Conor Deegan downbeat about Down’s Ulster championship hopes
Former All-Ireland winning player believes size of panel will hamper county’s gameplan
Tyrone’s Seán Cavanagh and Down’s Conor Laverty during the National League campaign. The sides meet again in the opening Ulster championship match next weekend. Photograph: Inpho
Down All-Ireland winner Conor Deegan believes
his county is up against it in next weekend’s opening Ulster championship match against Tyrone in Omagh. He sees his county’s problems as being largely linked to resources and feels the team and manager James McCartan haven’t done badly in the context of its limitations.
“To be honest I thought it was as much as Down would have done this year,” he said in response to a question about the county’s season to date, a comfortable finish in Division Two that fell short of promotion. “I think they’ve done quite well in many ways. James has them playing at the moment to their max so it is what I had expected this year.
“We don’t have the numbers of players coming through – we can’t afford injuries and we can’t afford one or two players dropping off and things of that nature. It’ll be difficult and you’d fancy Tyrone to beat them but with the forwards that we have, you never know; you always have a chance.”
It’s 20 years since McCartan and Deegan played pivotal roles in Down’s most recent All-Ireland success, McCartan the goal scorer in the final win against Dublin and Deegan hugely effective having been switched from full back, where he won an All Star in 1991, to centrefield.
Down beat Tyrone in that year’s Ulster final but the county – the province’s most successful in modern times – hasn’t added a provincial title in the meantime although in McCartan’s first year as manager they reached the All-Ireland and ran Cork very close.
That team fell prey to injury and emigration and a couple of up-and-coming players – most notably 2010 All Star Martin Clarke – ended up in Australia with AFL clubs. The Down tradition of accomplished forward play has had to give way to harsher realities. “If you look at last year,” says Deegan, “James went ultra-defensive and started dropping bodies back. It should suit them. Down notoriously has liked to play an expansive style of football and I would suggest that that’s dependent on your having the players available to do that.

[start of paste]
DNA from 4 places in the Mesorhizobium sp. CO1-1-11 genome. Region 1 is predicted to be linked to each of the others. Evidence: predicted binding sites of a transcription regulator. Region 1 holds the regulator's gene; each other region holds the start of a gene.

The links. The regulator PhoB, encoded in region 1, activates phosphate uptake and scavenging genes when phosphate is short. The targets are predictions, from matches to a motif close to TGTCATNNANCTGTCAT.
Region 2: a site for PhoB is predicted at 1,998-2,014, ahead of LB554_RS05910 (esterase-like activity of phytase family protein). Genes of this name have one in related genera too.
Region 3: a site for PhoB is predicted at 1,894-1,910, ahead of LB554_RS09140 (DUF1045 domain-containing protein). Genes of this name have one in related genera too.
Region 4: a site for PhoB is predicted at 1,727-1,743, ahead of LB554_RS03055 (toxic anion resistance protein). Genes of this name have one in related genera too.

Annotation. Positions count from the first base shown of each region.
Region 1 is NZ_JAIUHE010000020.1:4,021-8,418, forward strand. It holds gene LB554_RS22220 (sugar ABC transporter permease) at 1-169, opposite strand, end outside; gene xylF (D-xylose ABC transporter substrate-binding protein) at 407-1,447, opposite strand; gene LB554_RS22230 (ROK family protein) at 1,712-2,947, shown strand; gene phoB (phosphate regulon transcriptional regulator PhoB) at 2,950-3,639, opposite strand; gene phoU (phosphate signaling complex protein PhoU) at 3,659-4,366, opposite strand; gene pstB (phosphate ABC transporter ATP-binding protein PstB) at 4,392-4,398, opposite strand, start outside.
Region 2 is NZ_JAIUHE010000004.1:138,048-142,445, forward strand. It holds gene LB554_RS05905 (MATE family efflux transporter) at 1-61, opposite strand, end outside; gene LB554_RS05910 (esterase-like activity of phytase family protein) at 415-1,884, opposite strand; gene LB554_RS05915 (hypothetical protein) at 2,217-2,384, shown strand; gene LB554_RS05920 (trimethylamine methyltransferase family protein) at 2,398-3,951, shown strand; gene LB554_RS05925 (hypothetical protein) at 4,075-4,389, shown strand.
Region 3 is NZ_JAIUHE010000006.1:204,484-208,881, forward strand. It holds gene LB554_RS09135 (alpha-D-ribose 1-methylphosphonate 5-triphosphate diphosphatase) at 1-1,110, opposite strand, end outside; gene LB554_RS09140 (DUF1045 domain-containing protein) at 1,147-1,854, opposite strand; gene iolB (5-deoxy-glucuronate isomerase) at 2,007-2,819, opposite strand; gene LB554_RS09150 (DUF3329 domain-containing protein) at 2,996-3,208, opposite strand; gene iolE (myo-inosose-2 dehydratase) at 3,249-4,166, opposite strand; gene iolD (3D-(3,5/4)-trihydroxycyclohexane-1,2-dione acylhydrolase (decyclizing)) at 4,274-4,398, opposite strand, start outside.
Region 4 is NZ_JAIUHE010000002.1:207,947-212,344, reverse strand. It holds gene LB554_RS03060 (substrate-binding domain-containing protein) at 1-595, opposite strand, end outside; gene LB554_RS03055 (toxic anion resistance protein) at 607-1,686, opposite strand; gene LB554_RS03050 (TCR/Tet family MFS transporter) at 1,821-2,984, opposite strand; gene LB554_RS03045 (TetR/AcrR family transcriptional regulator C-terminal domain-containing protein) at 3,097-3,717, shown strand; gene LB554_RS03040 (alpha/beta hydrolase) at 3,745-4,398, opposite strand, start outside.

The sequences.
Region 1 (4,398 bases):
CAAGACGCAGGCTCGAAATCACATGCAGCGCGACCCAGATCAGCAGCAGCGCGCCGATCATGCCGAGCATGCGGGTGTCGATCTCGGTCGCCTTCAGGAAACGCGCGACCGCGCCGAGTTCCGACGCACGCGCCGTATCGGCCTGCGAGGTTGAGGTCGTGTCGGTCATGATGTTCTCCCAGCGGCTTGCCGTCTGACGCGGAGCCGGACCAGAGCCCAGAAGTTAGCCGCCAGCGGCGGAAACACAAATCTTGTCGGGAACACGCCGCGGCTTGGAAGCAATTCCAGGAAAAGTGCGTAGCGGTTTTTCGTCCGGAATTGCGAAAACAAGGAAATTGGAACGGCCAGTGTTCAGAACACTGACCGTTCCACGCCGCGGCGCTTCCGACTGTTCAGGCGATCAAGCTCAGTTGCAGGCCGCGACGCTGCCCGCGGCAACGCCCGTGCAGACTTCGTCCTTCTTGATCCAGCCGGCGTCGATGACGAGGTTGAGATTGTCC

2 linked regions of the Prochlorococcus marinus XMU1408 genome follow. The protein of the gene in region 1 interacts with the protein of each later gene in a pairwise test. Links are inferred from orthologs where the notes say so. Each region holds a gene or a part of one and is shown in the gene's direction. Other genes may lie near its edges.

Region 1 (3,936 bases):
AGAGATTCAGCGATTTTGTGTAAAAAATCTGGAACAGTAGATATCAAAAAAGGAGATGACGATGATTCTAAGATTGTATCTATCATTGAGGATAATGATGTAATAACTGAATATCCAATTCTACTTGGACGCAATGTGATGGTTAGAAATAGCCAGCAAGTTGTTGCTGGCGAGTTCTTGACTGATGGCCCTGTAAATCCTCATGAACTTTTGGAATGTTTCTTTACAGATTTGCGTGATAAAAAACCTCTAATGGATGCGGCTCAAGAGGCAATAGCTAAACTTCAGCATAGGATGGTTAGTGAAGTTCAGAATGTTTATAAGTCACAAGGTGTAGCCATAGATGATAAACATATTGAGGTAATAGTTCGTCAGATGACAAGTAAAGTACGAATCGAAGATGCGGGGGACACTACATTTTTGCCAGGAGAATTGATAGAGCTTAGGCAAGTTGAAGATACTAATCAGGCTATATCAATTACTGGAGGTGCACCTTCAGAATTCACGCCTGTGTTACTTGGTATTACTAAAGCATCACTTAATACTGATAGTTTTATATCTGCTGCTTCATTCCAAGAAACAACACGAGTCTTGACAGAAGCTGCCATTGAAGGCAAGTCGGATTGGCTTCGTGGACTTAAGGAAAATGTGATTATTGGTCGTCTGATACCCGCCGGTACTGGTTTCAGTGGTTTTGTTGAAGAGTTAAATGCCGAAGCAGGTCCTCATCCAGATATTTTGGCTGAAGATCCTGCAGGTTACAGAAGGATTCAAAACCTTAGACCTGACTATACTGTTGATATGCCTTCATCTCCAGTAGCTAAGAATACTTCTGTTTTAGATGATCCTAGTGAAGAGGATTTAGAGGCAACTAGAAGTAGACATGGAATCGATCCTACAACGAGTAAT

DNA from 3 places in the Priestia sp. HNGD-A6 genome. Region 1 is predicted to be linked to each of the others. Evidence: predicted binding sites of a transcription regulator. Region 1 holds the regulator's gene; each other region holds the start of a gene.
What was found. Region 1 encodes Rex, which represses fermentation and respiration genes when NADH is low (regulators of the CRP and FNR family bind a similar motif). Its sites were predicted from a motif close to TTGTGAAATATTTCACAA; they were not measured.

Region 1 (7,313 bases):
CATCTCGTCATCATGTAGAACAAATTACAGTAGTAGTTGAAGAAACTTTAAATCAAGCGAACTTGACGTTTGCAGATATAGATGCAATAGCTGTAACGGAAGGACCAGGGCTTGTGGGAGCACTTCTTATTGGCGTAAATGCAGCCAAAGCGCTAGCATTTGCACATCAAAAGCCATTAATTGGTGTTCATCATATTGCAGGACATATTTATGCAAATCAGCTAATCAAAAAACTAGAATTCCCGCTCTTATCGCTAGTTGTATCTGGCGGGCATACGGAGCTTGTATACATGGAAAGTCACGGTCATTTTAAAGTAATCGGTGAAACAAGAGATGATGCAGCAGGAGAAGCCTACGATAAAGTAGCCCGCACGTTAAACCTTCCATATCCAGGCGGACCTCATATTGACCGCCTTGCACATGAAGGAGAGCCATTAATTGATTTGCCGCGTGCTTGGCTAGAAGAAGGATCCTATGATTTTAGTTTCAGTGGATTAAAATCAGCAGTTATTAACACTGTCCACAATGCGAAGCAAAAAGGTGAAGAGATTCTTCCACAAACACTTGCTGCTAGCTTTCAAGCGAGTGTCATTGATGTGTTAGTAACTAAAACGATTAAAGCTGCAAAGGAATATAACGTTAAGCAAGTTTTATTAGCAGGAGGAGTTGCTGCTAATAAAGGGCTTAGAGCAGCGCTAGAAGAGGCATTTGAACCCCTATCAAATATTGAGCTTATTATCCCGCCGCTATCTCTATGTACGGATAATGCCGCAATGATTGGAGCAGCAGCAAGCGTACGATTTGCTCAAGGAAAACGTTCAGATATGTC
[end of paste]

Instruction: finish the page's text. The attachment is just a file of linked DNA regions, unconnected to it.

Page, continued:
“We’re running off a very small panel and if one or two players aren’t playing well or are injured they start to struggle. Being very blunt I can’t see them winning Ulster this year.
“You always hope they’d produce a big performance on a good day and you’d hope the sun was out and it wasn’t wet and give them half a chance because there’s no doubt that Down produce good footballers . . . but I think defensively we’re not as strong as we need to be to compete with the big boys. I think that’s pretty evident.”
Down have suffered from the premature break-up of their 2010 team and although the county can draw on two famous football academies in Newry, St Colman’s and Abbey CBS – “but they would have developed half of Armagh as well,” points out Deegan – and a decent minor tradition, under-age success comes only sporadically.
“It is every now and then and I think that’s the problem,” he says. “If we want to be realistic about it we have to start looking at the developmental side of things, what the big counties are doing. Obviously I live in Dublin so I know what Dublin are doing and they’re just producing development squad after squad after squad.
“That’s why they’ve won three of the last five 21s, why in recent years they’re competing at minor level. That’s the recipe but again that’s a numbers game and being able to keep throwing numbers at it. Down’s a small county from a playing point of view and it’s very hard to keep pushing it.”
Deegan has been involved in Dublin football since coming south and manages his own club Kilmacud Crokes. He is also an analyst for Newstalk radio. Whatever about his concerns for Down, he sees a bright future for their opponents next Sunday. “Tyrone are not going to be far away this year, certainly in Ulster. They’ve a fantastic manager who knows how to get the best out of them. I believe they’ve a team that will cause problems this year for somebody in the latter stages of the championship.”